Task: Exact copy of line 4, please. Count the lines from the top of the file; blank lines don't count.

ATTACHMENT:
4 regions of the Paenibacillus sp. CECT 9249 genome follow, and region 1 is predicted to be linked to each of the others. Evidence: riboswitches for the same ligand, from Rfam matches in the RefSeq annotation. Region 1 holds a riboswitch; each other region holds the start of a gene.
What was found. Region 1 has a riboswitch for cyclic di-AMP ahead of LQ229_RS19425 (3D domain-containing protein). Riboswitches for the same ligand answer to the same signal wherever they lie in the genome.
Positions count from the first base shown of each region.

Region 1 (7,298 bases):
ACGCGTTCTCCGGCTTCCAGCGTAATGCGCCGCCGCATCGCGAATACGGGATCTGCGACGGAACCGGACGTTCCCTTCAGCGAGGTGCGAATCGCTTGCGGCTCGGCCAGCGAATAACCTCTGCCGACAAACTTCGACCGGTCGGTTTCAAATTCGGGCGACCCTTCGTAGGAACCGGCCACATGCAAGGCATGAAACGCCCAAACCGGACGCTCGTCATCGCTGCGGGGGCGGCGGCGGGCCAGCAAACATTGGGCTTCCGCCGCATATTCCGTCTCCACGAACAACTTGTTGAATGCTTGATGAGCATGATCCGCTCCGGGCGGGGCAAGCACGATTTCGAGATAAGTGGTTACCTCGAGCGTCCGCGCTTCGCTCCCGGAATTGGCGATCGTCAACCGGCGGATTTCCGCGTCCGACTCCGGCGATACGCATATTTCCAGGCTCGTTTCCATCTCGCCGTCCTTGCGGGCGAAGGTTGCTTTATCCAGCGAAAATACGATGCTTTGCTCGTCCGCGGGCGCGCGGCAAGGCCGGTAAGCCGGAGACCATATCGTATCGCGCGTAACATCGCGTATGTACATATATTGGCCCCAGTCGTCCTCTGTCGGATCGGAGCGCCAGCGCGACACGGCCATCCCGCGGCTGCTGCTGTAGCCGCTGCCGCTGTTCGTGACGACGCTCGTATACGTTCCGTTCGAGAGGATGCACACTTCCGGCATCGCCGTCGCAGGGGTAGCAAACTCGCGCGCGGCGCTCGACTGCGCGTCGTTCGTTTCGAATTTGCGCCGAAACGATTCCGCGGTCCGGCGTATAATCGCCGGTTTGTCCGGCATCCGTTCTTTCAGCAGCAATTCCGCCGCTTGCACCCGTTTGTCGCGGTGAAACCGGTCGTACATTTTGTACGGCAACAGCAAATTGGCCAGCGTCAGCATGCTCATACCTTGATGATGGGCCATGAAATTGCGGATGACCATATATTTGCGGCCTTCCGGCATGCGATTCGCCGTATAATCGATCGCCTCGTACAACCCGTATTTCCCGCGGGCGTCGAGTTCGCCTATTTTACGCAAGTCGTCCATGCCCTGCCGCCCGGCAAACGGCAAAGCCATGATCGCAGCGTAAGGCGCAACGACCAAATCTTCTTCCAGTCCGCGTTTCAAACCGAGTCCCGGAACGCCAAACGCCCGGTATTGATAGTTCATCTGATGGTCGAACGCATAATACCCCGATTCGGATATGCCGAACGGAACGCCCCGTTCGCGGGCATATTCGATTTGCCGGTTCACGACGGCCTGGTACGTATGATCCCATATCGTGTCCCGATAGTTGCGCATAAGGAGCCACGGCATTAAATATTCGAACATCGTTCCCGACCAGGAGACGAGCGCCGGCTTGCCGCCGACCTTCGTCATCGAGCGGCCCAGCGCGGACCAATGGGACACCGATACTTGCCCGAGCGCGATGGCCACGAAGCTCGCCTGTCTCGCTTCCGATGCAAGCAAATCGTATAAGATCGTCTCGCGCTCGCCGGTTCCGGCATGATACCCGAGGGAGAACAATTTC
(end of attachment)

Region 1 (7,298 bases):